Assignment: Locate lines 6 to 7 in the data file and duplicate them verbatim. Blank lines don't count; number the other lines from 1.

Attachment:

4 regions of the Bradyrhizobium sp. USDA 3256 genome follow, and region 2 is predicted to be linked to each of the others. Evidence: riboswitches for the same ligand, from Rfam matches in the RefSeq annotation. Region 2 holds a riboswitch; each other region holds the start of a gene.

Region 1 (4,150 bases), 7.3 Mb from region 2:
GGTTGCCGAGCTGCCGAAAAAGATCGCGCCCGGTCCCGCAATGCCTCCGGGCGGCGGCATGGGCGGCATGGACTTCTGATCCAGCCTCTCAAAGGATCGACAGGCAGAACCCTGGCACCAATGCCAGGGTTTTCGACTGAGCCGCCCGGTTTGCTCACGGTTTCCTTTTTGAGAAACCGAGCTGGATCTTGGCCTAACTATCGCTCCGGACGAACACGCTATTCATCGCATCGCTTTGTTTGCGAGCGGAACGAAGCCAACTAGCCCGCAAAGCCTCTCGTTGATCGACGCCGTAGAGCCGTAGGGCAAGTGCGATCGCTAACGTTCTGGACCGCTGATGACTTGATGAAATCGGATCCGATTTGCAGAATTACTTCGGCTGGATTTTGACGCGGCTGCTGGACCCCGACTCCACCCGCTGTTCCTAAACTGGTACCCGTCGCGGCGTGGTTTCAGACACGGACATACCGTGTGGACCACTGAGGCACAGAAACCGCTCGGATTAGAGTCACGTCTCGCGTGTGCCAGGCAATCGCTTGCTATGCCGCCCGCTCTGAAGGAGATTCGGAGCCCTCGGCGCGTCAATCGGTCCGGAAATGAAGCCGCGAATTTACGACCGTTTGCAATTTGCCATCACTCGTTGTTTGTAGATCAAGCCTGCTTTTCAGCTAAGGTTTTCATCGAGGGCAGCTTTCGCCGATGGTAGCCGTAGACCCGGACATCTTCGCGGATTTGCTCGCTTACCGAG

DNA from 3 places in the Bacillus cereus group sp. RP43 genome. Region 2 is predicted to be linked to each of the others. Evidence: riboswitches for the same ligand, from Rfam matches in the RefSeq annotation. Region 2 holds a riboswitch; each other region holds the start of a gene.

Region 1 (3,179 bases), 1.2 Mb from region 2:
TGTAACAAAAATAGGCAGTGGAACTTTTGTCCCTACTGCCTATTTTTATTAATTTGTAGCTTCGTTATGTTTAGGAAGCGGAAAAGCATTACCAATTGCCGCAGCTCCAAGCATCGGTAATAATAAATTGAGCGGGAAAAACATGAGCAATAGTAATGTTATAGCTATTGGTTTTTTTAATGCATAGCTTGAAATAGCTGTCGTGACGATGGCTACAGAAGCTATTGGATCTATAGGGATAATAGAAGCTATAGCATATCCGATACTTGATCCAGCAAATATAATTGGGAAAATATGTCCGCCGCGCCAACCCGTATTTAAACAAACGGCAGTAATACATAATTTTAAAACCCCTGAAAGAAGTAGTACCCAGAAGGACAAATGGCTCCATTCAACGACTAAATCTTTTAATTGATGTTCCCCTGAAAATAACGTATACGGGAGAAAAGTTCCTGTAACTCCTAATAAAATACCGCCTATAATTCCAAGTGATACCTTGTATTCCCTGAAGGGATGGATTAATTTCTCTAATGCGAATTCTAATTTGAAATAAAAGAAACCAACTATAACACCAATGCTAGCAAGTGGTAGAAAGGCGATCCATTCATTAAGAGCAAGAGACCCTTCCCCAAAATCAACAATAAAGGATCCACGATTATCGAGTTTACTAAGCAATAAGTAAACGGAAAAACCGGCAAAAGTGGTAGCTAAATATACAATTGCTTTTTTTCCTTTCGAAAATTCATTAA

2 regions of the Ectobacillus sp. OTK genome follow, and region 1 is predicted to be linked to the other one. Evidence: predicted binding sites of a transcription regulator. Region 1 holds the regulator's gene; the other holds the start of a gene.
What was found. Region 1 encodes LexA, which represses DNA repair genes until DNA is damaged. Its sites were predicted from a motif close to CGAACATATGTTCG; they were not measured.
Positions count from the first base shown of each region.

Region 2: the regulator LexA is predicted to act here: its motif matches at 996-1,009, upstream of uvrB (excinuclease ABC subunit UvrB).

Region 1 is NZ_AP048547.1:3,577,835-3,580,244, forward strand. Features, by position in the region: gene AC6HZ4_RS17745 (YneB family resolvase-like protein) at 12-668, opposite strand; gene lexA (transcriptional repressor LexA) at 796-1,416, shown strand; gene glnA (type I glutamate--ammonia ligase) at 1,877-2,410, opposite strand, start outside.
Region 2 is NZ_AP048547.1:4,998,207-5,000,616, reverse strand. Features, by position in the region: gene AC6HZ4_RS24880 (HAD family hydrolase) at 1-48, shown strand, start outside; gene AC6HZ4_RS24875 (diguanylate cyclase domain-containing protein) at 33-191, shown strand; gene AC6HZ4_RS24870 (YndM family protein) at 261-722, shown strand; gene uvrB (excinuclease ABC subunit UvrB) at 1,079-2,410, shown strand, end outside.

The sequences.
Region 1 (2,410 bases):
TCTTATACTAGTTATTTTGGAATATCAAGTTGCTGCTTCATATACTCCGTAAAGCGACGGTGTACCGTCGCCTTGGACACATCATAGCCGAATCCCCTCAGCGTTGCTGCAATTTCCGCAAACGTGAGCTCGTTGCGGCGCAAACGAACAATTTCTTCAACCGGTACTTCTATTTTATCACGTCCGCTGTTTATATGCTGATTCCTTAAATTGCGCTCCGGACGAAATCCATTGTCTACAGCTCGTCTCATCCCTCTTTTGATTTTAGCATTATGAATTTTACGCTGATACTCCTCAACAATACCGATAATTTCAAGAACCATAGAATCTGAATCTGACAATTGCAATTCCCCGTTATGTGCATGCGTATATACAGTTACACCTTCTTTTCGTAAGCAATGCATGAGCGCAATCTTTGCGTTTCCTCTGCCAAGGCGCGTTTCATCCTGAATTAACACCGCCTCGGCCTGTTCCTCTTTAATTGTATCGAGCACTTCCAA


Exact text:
TGTAACAAAAATAGGCAGTGGAACTTTTGTCCCTACTGCCTATTTTTATTAATTTGTAGCTTCGTTATGTTTAGGAAGCGGAAAAGCATTACCAATTGCCGCAGCTCCAAGCATCGGTAATAATAAATTGAGCGGGAAAAACATGAGCAATAGTAATGTTATAGCTATTGGTTTTTTTAATGCATAGCTTGAAATAGCTGTCGTGACGATGGCTACAGAAGCTATTGGATCTATAGGGATAATAGAAGCTATAGCATATCCGATACTTGATCCAGCAAATATAATTGGGAAAATATGTCCGCCGCGCCAACCCGTATTTAAACAAACGGCAGTAATACATAATTTTAAAACCCCTGAAAGAAGTAGTACCCAGAAGGACAAATGGCTCCATTCAACGACTAAATCTTTTAATTGATGTTCCCCTGAAAATAACGTATACGGGAGAAAAGTTCCTGTAACTCCTAATAAAATACCGCCTATAATTCCAAGTGATACCTTGTATTCCCTGAAGGGATGGATTAATTTCTCTAATGCGAATTCTAATTTGAAATAAAAGAAACCAACTATAACACCAATGCTAGCAAGTGGTAGAAAGGCGATCCATTCATTAAGAGCAAGAGACCCTTCCCCAAAATCAACAATAAAGGATCCACGATTATCGAGTTTACTAAGCAATAAGTAAACGGAAAAACCGGCAAAAGTGGTAGCTAAATATACAATTGCTTTTTTTCCTTTCGAAAATTCATTAA

2 regions of the Ectobacillus sp. OTK genome follow, and region 1 is predicted to be linked to the other one. Evidence: predicted binding sites of a transcription regulator. Region 1 holds the regulator's gene; the other holds the start of a gene.